In Part I yesterday, our four featured independent candidates for Vancouver city council shared their position on housing, and how they would approach the affordability crisis.
Today, the question is transportation. Do independents think differently from the party candidates? What are they saying that nobody else is?
But first, some explanation of why the focus on independents — and why these four candidates — among the estimated 15 confirmed indie council hopefuls.
For one thing, as fascinating as Vancouver’s partisan echo chamber can be, it’s quite frustrating for anyone wanting to cast votes on the basis of, you know, issues.
Independents are unfettered in their ability to express intentions and positions on matters of governance and policy. Furthermore, in this election some high profile mayoral candidates have paved the way forward for substantive conversations on these issues, perhaps tapping into a ‘zeitgeist’ moment in the history of Vancouver politics.
Admittedly, they’re also a totally, non-random sample — candidates that have been judged (by a panel of one) to have credibly translatable skills and advocacy experience related to policy issues quite relevant to Vancouver, let alone many cities across the province. They also have followings — constituencies, one might say — focused on those same issues. Intersectionality and social justice. Youth, addiction and homelessness. Housing and transit policy reform. Environmental protection and community revitalization.
All that said, we welcome feedback in the comments from the other dozen or so independent candidates not featured here, to express their views as well.
Now — on to our second question…
What is your personal experience and policy approach to transportation in Vancouver?
I love the idea of as many environmentally friendly transportation methods as we can have. Getting people around, especially those who live in the city, easily and safely. Electric bikes, skateboards, scooters — good quality paths for people to get from A to B.
I take the bus. There’s some push for getting the bus fare dropped for 16 and under, I think. That would be a good step forward; we want our young people to easily get around.
Another thing that’s really important to me is, when you’re investing, lining up municipal budgets with Vancouver Public Library and Park Board, even the fire department or the police department. There’s the swimming pool, the gym, the ice rink, the school, the community library — if we line everything up so it’s all together. It’s cheaper than building one-offs, and it’s really nice for families to have everything all together. And it’s simple.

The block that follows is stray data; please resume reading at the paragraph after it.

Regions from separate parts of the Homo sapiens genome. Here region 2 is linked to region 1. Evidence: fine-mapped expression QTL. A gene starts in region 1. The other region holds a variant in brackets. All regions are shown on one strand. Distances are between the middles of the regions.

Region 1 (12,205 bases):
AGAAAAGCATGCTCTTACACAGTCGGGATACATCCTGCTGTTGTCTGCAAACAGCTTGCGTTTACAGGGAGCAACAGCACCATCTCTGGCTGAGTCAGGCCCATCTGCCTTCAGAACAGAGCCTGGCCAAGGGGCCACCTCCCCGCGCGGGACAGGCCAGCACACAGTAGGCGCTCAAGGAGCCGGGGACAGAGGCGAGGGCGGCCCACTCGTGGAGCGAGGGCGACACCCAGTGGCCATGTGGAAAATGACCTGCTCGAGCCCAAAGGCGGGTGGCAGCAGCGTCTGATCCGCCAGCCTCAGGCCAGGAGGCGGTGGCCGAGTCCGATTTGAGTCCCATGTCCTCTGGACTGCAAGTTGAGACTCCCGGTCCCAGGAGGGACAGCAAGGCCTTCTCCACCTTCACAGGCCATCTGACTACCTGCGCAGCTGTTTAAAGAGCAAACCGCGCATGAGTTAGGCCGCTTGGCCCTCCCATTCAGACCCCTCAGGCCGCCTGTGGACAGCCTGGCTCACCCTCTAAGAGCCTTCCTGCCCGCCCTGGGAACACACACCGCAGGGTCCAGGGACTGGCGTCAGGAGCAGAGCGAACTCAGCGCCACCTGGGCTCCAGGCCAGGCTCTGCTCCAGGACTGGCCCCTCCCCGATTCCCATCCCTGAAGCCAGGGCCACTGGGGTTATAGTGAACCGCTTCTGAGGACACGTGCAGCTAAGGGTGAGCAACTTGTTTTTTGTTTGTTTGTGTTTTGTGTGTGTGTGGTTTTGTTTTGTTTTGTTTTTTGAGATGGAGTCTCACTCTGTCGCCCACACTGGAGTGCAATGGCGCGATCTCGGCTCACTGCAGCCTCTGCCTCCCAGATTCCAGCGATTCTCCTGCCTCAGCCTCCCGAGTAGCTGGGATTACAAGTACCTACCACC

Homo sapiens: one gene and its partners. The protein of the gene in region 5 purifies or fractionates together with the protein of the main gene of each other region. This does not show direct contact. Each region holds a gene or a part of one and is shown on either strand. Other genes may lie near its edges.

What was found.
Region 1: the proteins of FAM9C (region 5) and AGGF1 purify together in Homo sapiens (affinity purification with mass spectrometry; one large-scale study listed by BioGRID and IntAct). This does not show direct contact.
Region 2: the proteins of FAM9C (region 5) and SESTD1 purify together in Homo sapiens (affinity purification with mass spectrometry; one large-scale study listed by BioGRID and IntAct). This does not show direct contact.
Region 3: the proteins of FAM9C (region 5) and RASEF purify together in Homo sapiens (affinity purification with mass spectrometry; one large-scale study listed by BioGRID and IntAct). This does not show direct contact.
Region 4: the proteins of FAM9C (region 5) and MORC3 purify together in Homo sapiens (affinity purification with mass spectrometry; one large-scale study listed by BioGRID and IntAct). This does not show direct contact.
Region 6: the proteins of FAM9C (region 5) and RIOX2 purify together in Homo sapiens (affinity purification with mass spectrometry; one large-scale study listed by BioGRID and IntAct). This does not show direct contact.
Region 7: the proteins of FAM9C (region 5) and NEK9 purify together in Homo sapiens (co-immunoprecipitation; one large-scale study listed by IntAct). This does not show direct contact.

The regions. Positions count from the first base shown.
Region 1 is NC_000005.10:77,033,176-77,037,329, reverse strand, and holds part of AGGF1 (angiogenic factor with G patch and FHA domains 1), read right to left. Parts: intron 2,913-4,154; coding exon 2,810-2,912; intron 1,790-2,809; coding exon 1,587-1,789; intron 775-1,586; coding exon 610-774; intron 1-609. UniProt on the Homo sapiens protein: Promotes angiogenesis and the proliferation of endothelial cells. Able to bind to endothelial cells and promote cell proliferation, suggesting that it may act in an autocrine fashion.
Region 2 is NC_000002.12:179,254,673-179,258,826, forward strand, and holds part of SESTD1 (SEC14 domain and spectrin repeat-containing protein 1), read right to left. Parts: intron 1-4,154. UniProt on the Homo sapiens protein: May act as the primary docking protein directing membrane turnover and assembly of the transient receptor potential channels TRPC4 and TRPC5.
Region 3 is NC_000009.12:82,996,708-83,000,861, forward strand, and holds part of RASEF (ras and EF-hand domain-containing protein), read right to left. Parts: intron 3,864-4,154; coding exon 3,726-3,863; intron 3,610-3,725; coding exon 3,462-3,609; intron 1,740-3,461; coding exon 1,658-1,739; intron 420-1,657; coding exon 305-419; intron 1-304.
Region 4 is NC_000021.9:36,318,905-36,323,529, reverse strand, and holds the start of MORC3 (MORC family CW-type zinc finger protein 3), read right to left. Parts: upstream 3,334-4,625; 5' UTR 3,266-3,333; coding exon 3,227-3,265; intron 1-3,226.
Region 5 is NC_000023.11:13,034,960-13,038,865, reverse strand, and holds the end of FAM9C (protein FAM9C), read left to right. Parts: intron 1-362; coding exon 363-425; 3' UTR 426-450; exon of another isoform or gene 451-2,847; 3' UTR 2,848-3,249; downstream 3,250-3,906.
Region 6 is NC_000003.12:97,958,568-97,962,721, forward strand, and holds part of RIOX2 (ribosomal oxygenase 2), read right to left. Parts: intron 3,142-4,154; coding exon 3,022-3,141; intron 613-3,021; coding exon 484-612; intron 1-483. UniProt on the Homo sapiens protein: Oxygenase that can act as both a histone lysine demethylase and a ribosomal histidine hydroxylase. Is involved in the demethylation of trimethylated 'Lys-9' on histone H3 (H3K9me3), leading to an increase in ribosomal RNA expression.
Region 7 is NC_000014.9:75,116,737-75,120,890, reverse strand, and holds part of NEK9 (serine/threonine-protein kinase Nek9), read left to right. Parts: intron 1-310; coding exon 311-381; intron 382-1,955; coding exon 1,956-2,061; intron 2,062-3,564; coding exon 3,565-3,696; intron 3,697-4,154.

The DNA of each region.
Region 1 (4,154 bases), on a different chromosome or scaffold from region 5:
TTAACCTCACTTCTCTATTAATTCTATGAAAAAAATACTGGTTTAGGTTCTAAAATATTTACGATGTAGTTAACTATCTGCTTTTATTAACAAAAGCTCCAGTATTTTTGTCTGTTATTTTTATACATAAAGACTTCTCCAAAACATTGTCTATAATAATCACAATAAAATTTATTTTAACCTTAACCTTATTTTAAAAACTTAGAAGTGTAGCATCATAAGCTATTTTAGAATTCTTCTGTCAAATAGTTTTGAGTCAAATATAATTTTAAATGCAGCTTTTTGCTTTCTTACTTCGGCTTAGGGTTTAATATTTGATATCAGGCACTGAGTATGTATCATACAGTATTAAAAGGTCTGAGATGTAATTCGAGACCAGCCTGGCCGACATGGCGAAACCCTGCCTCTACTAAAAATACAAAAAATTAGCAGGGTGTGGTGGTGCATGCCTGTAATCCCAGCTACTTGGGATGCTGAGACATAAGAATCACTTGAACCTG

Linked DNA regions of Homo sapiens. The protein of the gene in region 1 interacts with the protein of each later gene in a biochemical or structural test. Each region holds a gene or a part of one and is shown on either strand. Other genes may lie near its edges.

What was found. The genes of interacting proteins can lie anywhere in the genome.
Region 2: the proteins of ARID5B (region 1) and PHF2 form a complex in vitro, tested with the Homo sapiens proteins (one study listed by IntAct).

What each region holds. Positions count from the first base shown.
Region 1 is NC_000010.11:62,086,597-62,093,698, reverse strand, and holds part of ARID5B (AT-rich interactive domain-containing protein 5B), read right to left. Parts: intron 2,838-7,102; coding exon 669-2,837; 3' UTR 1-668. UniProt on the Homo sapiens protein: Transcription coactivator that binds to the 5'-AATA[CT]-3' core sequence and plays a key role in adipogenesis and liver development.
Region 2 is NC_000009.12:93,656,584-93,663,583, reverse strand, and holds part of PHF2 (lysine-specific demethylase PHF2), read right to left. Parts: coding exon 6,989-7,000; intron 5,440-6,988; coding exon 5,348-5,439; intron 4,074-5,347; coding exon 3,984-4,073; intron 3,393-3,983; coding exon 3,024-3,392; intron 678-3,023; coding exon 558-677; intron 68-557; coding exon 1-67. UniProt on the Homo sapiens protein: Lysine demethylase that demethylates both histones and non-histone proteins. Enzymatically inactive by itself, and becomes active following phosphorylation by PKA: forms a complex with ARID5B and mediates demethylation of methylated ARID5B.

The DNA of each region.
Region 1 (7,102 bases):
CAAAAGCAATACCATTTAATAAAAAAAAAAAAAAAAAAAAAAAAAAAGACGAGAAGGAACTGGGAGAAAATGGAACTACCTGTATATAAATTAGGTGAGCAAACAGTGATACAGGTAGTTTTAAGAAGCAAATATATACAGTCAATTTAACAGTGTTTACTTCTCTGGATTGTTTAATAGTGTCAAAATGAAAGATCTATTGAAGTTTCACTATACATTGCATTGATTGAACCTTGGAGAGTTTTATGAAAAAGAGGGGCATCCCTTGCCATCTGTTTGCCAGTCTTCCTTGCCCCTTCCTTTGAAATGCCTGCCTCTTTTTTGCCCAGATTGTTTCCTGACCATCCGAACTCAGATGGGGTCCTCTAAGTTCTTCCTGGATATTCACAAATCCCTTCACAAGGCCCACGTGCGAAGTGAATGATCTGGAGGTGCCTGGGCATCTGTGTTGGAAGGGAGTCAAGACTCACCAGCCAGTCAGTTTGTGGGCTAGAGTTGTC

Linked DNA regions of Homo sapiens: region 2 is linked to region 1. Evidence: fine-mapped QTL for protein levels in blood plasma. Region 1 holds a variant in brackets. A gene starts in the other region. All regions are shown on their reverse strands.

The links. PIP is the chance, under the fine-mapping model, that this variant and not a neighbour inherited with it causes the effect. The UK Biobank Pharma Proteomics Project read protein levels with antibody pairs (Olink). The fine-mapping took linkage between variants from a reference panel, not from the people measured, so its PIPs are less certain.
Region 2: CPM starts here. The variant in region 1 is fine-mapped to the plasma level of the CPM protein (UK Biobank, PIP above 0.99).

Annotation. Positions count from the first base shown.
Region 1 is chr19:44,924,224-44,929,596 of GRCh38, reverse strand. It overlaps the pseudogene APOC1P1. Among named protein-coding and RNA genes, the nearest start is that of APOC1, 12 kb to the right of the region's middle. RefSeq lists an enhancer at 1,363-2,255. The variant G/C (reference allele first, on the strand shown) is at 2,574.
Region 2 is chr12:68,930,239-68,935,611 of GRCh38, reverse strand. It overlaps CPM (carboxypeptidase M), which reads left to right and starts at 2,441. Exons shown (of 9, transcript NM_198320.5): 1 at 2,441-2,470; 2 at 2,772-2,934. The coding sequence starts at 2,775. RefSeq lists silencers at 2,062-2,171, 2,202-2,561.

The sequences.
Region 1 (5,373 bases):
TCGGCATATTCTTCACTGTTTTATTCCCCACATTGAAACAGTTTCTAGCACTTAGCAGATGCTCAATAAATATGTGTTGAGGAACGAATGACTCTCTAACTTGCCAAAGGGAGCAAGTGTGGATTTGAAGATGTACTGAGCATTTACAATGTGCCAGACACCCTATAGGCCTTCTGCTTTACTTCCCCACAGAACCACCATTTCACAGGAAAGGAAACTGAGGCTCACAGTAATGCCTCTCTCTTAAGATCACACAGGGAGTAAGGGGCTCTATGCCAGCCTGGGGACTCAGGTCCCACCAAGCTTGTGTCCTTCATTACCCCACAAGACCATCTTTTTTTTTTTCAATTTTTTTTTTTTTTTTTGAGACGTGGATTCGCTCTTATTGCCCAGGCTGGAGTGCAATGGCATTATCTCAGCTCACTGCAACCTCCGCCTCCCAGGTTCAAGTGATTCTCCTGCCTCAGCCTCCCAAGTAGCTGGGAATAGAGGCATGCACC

Britannia is a great example — my son can go to the pool, then he can go play basketball, and then he can go to the library, and it’s all within a very short distance. If you invest in these sites all together, you can get all your public services in one space, and it’s cheaper because everyone puts their capital budgets together. It’s environmentally friendly, because you go to one place, you’re not going to several. So, community hubs; ideally, when you in the future we’re not doing one-offs anymore.
And it creates nice, safe communities for people to get around. Many communities are too spread out, and so people end up running around. I don’t think there’s been enough attention paid to that.
Throughout my life, I’ve gone through periods where I’ve owned cars and not owned cars, and for the last few years I haven’t. That doesn’t mean I don’t use cars; obviously I recognize their role. Occasionally I have to load up my kids into a car and take them somewhere that for whatever reason is inaccessible or tough to get to by transit.
Every housing choice is also a transportation choice; transportation plays a huge role in how we form our communities and how sustainable those communities are. This is one of the reasons why I started Abundant Transit BC — to advocate for more transit options throughout the region. Often it doesn’t matter to me what form those transit options take, as long as they’re in abundance. So when we get into debates about whether it’s Skytrain or LRT, I’m not as fussed about that, although I do prefer the former. In our region we’ve got so much high-frequency transit already that we should be looking at ways we can lower parking minimums around any area within the walkshed of high frequency transit, so we’re not overbuilding parking.
For me the more you can do to increase transit abundance, the more you can do to increase social equity. Renters and people on lower income use transit disproportionately more than homeowners and people of higher incomes, so servicing that group more raises their ability to compete on the job market, and in the housing market it gives them more choices as well. It makes sense as a social equity lever to use transit as much as you can.